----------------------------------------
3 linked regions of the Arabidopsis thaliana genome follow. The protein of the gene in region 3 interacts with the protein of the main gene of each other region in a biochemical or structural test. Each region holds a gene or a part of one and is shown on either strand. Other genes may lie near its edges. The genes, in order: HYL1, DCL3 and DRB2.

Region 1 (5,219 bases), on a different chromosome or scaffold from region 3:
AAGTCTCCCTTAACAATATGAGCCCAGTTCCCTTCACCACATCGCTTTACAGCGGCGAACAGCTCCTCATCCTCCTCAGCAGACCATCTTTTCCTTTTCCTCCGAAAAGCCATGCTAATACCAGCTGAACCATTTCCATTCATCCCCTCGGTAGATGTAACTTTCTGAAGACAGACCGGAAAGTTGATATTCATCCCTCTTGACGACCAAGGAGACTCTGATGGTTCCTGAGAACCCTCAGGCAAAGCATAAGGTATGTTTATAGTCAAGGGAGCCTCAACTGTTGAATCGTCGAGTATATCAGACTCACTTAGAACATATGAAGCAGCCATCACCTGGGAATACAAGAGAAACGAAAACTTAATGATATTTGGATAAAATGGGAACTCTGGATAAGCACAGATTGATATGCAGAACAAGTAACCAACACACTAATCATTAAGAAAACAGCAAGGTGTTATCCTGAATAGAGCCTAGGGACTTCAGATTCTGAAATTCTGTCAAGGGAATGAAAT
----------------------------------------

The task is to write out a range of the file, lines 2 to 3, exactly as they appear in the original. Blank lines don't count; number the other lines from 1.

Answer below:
Region 1 (5,219 bases), on a different chromosome or scaffold from region 3:
AAGTCTCCCTTAACAATATGAGCCCAGTTCCCTTCACCACATCGCTTTACAGCGGCGAACAGCTCCTCATCCTCCTCAGCAGACCATCTTTTCCTTTTCCTCCGAAAAGCCATGCTAATACCAGCTGAACCATTTCCATTCATCCCCTCGGTAGATGTAACTTTCTGAAGACAGACCGGAAAGTTGATATTCATCCCTCTTGACGACCAAGGAGACTCTGATGGTTCCTGAGAACCCTCAGGCAAAGCATAAGGTATGTTTATAGTCAAGGGAGCCTCAACTGTTGAATCGTCGAGTATATCAGACTCACTTAGAACATATGAAGCAGCCATCACCTGGGAATACAAGAGAAACGAAAACTTAATGATATTTGGATAAAATGGGAACTCTGGATAAGCACAGATTGATATGCAGAACAAGTAACCAACACACTAATCATTAAGAAAACAGCAAGGTGTTATCCTGAATAGAGCCTAGGGACTTCAGATTCTGAAATTCTGTCAAGGGAATGAAAT